Additionally, these cases represent the first reports of natural H5N1 HPAIv infection in wild bobcats, coyotes, grey foxes, fishers, raccoons, striped skunks, and Virginia opossums. Given the broad scope and ongoing nature of the outbreak, these cases likely represent only a small percentage of the total number and species of mammals infected with the currently circulating strain of HPAIv in the United States.
In conclusion, we demonstrate that multiple North American wild terrestrial mammal species are susceptible to natural infection with H5N1 HPAIv of Eurasian lineage goose/Guangdong H5 184.108.40.206b subtype, likely via ingestion of infected wild birds. Neurological signs were the primary clinical manifestation in these mammals, and HPAIv infection warrants consideration as a differential diagnosis along with more common causes of neurologic disease in wild mammals, such as rabies virus, canine distemper virus, canine adenovirus, and toxoplasmosis.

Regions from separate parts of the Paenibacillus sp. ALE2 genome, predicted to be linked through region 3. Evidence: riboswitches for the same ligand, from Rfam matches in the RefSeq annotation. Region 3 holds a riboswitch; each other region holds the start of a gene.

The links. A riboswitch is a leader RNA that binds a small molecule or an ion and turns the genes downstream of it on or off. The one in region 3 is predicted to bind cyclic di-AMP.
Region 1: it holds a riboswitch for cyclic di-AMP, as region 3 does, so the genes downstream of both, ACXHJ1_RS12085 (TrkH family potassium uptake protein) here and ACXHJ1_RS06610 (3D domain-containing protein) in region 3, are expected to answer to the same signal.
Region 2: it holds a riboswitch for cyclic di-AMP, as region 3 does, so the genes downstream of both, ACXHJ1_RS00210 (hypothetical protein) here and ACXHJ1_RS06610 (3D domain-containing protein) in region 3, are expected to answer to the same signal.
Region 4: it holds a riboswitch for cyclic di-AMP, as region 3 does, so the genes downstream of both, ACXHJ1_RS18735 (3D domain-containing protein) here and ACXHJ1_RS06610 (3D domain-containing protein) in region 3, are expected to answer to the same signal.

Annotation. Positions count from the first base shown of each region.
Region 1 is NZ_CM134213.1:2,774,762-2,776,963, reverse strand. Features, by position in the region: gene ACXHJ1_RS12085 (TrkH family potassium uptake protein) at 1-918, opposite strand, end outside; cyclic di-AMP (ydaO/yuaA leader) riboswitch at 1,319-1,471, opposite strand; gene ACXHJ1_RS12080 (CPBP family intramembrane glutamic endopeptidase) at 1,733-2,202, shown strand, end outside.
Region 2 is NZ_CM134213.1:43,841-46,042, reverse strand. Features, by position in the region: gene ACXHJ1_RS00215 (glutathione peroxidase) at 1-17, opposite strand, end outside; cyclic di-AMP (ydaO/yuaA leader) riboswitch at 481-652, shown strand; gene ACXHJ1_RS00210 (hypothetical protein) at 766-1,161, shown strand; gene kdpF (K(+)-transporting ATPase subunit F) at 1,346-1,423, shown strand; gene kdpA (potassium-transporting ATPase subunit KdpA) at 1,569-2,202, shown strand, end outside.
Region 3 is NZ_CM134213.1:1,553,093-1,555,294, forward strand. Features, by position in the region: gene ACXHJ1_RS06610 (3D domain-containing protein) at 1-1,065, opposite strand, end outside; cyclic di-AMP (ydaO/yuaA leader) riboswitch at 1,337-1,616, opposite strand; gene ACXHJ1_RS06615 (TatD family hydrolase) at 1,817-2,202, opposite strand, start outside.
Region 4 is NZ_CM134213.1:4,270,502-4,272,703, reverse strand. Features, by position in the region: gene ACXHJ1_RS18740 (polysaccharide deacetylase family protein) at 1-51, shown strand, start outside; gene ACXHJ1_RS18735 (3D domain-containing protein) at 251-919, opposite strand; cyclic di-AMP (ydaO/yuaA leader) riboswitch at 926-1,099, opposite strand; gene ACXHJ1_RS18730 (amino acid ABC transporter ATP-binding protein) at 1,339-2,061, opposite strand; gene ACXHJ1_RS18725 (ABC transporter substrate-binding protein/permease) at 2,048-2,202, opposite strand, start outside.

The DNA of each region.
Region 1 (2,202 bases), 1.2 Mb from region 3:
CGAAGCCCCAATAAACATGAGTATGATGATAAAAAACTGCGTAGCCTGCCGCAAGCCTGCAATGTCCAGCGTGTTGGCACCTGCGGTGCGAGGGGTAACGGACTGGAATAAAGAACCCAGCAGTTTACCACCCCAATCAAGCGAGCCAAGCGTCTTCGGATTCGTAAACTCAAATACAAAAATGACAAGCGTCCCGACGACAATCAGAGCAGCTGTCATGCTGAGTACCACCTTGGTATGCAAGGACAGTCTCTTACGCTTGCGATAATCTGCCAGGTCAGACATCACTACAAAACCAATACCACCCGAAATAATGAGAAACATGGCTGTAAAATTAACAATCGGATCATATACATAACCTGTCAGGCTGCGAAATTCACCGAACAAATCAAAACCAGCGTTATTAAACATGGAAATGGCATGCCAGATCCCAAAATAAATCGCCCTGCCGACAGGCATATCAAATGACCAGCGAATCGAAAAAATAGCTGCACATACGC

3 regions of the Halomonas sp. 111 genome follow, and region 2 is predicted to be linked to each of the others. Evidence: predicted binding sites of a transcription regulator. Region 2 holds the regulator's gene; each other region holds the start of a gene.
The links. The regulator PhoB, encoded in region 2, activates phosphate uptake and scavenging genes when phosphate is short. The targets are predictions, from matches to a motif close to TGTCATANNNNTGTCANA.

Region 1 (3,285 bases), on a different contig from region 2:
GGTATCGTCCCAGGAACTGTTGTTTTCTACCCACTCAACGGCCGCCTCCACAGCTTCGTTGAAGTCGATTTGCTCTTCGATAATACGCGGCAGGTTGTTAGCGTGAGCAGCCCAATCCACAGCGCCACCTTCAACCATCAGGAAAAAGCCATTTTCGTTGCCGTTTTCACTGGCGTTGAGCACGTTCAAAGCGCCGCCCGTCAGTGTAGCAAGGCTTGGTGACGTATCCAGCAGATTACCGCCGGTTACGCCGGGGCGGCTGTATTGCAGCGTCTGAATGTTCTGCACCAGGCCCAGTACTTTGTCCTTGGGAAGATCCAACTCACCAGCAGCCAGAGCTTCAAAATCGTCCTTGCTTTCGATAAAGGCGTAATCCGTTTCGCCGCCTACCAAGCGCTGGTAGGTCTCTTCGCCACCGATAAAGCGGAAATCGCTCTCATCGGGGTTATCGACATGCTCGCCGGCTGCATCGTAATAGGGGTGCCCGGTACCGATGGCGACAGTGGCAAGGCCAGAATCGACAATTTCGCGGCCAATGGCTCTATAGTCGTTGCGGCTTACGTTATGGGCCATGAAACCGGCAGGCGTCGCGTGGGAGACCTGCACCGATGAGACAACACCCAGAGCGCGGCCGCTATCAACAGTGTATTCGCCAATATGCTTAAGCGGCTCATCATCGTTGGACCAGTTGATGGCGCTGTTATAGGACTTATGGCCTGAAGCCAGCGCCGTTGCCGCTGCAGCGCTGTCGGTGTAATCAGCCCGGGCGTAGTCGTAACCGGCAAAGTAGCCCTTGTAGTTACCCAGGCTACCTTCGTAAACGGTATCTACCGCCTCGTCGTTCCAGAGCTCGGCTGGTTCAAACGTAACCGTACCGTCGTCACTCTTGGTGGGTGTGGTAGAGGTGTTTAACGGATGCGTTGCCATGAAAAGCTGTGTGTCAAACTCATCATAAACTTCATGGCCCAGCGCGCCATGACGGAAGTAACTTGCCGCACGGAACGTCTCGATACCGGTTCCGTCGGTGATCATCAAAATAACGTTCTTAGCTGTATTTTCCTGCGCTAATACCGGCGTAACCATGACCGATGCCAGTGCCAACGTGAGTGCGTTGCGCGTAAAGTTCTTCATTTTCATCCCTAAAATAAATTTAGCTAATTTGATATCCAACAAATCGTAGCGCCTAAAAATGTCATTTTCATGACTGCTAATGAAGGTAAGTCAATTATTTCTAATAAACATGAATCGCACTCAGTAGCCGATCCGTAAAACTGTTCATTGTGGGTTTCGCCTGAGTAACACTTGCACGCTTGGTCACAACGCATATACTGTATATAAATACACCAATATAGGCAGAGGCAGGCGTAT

Given the ongoing nature of the current HPAI outbreak, surveillance for HPAIv in wild mammals that share the landscape with or consume wild birds would contribute to a better understanding of the distribution of these viruses in free-ranging wildlife.
While HPAI H5 has yet to find the right combination of amino acid changes to allow it to spread efficiently in humans - and hopefully it never will - it continues to roll the genetic dice as it spreads globally, and occasionally spills over into non-avian hosts.
While there may be some insurmountable species barrier that protects us, given the stakes, it isn't something we should be counting on.